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Authorities promote awareness, organised giving in fight against vagrancy

By Maria Weldali - Feb 12,2020 - Last updated at Feb 12,2020

AMMAN — Beggars seeking handouts have become a familiar sight in Jordan, as their numbers reached around 4,000 in 2019, with the Anti-Vagrancy Department urging the public to make use of the proper channels to provide for those in need.

Given the frequency with which citizens provide support to beggars and vagrants on the streets, it is “vital to understand the sub-context of vagrancy”, said Ashraf Khres, spokesperson for the Social Development Ministry.

“Raising citizens’ awareness of this widespread social phenomenon is among the ministry’s priorities, as they are key partners in eliminating homelessness,” he told The Jordan Times on Wednesday.

He noted the plethora of locations receiving and distributing support to the needy and poor, including charitable organisations and places of worship.

The ministry also organises outreach events that aim to end all illicit means of acquiring money, the spokesperson expressed.

Vagrants are those who are able to work, but instead wander from place to place asking for handouts, Head of the Anti-Vagrancy Department Maher Kloub told The Jordan Times on Wednesday.

“Beggars think of vagrancy as a profession, as it can provide easy money and eventually lead to making a startling fortune,” he said. 

The department’s role is to detain vagrants in cooperation with the Public Security Department and then refer them to the judiciary, Kloub said.

Anti-vagrancy laws include Article 389 of the Penal Code, the Jordanian Juvenile Law and the Child Protection Law, Kloub said.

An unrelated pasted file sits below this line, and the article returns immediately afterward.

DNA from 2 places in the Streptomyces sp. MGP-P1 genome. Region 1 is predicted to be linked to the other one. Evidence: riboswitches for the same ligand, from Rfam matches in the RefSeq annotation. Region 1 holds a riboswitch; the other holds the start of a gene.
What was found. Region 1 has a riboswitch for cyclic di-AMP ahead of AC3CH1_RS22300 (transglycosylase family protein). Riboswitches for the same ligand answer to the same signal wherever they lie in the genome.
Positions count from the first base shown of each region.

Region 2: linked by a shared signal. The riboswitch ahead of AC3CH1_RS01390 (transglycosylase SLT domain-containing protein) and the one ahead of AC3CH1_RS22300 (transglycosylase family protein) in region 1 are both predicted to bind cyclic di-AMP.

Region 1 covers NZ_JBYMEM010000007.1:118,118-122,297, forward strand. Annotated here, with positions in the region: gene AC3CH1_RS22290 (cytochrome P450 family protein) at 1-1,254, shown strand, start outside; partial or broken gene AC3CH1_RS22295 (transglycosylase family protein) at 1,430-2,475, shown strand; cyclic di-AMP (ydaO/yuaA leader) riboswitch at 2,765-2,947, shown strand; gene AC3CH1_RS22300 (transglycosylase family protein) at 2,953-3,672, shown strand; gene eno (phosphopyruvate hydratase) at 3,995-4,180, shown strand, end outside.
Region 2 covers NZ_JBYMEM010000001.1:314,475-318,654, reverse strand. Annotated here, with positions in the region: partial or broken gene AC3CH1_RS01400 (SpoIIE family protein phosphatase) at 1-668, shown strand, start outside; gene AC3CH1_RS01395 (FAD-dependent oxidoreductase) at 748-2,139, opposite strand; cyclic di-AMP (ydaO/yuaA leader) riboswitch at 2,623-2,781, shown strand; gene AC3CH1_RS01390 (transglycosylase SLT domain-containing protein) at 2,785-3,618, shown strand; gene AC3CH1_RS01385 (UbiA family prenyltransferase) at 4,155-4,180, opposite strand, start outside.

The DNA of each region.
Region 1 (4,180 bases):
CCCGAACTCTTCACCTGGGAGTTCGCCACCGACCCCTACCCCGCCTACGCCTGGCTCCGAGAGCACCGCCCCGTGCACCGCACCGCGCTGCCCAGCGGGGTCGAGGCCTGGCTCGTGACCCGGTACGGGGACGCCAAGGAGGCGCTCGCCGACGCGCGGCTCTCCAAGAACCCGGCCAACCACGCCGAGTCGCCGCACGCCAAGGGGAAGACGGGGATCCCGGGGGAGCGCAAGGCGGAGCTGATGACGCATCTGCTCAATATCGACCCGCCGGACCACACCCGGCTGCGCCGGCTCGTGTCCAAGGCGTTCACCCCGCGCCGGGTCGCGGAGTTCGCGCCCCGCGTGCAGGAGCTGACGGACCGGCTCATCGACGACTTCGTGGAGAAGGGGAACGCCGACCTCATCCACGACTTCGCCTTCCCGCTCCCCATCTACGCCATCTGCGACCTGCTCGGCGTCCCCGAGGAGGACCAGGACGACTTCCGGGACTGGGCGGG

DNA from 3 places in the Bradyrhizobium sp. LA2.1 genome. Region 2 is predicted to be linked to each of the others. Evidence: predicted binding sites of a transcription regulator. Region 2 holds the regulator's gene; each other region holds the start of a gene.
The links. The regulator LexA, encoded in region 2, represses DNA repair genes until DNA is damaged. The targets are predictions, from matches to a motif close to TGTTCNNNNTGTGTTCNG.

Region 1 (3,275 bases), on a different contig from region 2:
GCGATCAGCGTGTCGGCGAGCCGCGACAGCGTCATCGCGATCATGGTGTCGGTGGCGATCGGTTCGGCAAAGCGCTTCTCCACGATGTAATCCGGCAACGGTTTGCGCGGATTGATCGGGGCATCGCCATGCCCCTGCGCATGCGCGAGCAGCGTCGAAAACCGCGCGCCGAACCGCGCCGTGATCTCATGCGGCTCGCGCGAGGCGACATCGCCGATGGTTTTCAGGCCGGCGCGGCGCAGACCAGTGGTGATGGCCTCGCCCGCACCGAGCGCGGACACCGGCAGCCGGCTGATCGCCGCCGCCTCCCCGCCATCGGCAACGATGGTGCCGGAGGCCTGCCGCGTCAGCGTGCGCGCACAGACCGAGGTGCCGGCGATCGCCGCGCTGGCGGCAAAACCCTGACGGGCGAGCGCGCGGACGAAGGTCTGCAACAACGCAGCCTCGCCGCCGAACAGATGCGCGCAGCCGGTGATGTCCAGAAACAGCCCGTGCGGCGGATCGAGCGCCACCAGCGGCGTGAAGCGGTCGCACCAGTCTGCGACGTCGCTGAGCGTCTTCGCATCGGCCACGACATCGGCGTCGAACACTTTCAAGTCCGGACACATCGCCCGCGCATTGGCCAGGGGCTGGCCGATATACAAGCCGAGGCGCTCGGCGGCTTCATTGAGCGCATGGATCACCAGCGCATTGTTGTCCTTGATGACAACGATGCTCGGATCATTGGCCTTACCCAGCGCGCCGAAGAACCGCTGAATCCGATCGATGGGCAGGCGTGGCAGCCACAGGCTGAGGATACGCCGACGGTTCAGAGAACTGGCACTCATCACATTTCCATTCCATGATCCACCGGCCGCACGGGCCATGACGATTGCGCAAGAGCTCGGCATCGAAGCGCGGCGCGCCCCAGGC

In the event of a juvenile beggar being detained, social studies are conducted and they are subsequently referred to the juvenile court, through which a protection warrant is issued.

Then, they are transferred to centres operated by the ministry, where welfare services and a series of activities are provided, the department head said. 

As for adult beggars, they are referred to security centres and then the courts, with the possibility of jail terms ranging from one month to three years, in addition to penalties.

Kloub highlighted the emerging trend of vagrant bands, usually headed by the fathers of children who are distributed to different roadside locations to beg. 

According to data provided by the Anti-Vagrancy Department, nearly 300 beggars have been arrested in 2020 so far. 

Of these beggars, 76 per cent come from families who “resort to vagrancy as a profession”, according to the data.

Jordanian citizen Mariana Said noted that she finds it difficult to distinguish between people in need and those who are “just acting”.

What “breaks my heart the most”, she told The Jordan Times, is seeing beggars holding their babies and little boys and girls belonging to vulnerable segments controlled by “vagrant bands”. 

“We ask people not to give to vagrants, as this will encourage vagrancy. The department is always on high alert to cooperate with those reporting beggars,” said Kloub, noting that 29 control commissions operate across the Kingdoms’ 12 governorates.  

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